November 7, 2011

GOVT. FAIL: PIPELINES, TREES, AND DEMOSCLEROSIS. “In the old days, when the U.S. built things relatively quickly like Hoover Dam or the Golden Gate Bridge, someone actually got to make decisions. Today, I suspect the slightly authoritarian figures like Robert Moses or Frederick Law Olmstead would be arrested for their manner of public administration, or have their designs so slowed down and corrupted by ‘public input’ and review processes that we wouldn’t have Central Park. More likely we’d have 50 Zuccotti Parks scattered around New York City.”

What’s funny is that these innovations in legal process were championed by the same folks who — see, e.g., Rachel Maddow’s odd Hoover Dam bit — champion the idea of the government doing big things. Yet the end result of a government that focuses on process instead of product is a government that can’t do big things, and one in which the public has less faith. To pick an example from my neck of the woods, the TVA had its first dam filled within 18 months of the TVA Act’s passage. That could never happen today. Now arguably TVA built too many dams, but at least taxpayers who wondered where their money was going could see dams springing up all over. Now it goes into the pockets of lawyers and consultants and Environmental Impact Statement reviewers. Not surprisingly, that’s less impressive.

By the way, I highly recommend Jonathan Rauch’s Demosclerosis: The Silent Killer Of American Government, where the term was coined. More discussion of the phenomenon can also be found in this post, where I also praise Mancur Olson’s The Rise and Decline of Nations: Economic Growth, Stagflation, and Social Rigidities.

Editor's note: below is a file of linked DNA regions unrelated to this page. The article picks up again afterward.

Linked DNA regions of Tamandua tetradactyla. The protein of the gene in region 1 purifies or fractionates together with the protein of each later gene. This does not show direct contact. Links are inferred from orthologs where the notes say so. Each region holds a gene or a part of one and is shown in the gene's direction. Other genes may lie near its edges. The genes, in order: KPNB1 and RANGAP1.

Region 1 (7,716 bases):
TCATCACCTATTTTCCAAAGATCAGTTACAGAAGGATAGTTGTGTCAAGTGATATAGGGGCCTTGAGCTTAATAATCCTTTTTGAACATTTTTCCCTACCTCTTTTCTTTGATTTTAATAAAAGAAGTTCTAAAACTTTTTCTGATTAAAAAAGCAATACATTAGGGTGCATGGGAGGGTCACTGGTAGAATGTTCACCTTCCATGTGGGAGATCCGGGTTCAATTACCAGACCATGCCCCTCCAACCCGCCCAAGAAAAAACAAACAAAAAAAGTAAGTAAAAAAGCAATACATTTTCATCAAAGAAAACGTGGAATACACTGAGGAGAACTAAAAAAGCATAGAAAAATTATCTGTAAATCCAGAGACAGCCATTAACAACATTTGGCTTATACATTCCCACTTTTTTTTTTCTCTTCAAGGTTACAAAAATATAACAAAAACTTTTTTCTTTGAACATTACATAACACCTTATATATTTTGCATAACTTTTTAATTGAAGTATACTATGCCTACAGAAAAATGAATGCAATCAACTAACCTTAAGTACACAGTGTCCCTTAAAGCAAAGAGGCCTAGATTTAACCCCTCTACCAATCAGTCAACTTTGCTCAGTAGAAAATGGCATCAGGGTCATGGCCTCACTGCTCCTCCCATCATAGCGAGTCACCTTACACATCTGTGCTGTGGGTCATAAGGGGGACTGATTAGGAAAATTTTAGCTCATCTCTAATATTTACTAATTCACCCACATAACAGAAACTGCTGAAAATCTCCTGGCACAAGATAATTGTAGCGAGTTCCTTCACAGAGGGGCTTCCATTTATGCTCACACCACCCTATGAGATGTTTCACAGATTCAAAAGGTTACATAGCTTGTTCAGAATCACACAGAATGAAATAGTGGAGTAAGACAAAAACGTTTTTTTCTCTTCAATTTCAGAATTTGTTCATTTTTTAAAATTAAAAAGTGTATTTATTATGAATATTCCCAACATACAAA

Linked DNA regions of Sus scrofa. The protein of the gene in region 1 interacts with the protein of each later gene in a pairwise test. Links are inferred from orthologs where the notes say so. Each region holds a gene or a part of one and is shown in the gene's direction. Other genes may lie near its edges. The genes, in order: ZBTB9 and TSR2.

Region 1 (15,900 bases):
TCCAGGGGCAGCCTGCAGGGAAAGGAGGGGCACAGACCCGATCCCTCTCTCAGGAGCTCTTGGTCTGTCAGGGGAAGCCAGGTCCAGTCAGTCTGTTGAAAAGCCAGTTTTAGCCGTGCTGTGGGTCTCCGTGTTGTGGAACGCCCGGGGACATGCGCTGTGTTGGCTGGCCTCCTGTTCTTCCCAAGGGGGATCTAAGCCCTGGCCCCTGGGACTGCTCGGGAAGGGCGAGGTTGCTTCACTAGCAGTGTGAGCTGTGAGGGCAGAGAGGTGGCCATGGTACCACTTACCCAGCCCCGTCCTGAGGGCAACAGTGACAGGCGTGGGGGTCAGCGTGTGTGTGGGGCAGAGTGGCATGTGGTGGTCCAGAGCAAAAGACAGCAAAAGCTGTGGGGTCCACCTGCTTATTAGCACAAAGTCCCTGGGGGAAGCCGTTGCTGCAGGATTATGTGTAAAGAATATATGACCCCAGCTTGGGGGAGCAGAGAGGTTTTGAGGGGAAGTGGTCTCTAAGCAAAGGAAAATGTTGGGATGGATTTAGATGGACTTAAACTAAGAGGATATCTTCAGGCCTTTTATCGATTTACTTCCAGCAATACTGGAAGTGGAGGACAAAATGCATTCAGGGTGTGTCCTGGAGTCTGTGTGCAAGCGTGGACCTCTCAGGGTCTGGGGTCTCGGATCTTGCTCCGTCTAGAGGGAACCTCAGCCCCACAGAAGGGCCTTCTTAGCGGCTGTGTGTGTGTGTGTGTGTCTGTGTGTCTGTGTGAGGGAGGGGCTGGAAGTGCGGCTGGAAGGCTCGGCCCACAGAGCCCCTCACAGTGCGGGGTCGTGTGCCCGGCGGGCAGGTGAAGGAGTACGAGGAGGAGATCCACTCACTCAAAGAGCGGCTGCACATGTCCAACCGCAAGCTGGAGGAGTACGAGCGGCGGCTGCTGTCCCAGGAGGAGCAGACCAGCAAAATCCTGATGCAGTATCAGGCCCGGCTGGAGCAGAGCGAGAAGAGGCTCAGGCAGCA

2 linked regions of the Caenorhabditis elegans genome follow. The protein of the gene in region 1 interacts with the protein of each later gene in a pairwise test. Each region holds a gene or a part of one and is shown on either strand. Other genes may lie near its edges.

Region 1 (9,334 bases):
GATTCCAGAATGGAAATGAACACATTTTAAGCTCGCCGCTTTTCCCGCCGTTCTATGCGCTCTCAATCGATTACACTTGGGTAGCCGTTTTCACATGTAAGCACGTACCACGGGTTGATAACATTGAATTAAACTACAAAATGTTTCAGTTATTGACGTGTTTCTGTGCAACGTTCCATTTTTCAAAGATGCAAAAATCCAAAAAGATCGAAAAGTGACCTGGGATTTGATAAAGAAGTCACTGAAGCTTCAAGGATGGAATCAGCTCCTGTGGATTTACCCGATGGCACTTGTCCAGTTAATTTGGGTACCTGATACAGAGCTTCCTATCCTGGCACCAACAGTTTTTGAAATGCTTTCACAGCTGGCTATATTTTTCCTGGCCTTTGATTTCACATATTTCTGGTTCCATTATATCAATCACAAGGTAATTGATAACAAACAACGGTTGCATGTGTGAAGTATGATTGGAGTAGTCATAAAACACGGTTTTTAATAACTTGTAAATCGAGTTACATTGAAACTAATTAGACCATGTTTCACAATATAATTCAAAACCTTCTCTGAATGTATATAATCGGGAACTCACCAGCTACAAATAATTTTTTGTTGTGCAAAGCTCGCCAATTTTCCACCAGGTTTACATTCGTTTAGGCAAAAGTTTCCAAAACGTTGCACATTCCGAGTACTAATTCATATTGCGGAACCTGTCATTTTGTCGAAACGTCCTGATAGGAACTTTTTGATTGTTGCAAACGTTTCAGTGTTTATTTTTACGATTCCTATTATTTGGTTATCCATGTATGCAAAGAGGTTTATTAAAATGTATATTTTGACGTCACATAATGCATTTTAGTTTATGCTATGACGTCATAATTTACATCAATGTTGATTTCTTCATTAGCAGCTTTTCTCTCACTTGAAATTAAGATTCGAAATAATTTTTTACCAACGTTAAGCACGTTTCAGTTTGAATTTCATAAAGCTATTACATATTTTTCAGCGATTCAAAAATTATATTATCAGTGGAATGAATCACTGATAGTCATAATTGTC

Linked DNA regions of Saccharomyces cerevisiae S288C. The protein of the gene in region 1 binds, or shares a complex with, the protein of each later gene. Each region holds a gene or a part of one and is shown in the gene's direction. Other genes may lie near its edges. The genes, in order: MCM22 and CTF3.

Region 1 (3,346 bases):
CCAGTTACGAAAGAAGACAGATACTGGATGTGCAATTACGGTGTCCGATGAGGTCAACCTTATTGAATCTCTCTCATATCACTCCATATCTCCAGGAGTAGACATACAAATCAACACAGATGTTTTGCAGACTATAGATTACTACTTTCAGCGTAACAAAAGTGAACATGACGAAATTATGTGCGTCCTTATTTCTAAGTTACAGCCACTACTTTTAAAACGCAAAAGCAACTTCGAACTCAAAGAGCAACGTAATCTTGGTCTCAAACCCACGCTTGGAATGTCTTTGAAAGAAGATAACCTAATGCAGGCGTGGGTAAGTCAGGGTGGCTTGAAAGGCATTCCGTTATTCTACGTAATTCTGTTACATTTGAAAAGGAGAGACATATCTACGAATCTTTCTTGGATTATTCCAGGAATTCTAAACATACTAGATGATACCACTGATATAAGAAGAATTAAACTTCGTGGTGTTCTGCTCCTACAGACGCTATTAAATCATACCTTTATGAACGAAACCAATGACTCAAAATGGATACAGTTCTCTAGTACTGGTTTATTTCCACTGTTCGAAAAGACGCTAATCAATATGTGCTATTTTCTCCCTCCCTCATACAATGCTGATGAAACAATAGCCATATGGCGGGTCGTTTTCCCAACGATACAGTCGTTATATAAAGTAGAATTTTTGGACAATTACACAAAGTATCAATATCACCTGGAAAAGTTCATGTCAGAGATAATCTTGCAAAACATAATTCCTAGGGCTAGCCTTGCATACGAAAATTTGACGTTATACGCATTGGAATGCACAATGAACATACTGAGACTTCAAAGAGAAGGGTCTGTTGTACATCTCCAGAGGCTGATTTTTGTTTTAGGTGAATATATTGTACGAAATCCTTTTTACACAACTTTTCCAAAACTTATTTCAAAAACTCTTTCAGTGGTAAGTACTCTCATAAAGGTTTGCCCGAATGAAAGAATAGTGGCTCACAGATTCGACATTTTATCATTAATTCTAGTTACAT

UPDATE: Reader Kevin Long writes:

I’m a civil engineer with a little over ten years in transportation design, and I’ve witnessed first hand the chaos the industry has fallen into. I worked with a private consultant for state and local transportation agencies, and the whole shovel-ready mess wrecked our long term plans by using up most of the available funding in short-term projects. The process now takes four to six years for even a small project to go through, so when everyone moved projects up to qualify for funding through ARRA, it left a gap where no new projects are expected for a few years. Not to mention, most of the ARRA projects required very little or no engineering (repaving roads or adding sidewalks, for example). I was among the last group of engineers and surveyors laid off from my company in June and have only found one temporary job since then, with almost all the companies in my area (Nashville) treading water or downsizing since then. (In my job search, I’ve been told more than once that people are not planning on adding staff until after next year’s election.) I’m now wondering if I should change disciplines in order to hedge my bets. Environmental engineering looks promising. If you’ve been regulated out of a job, I guess apply for a job with the regulators.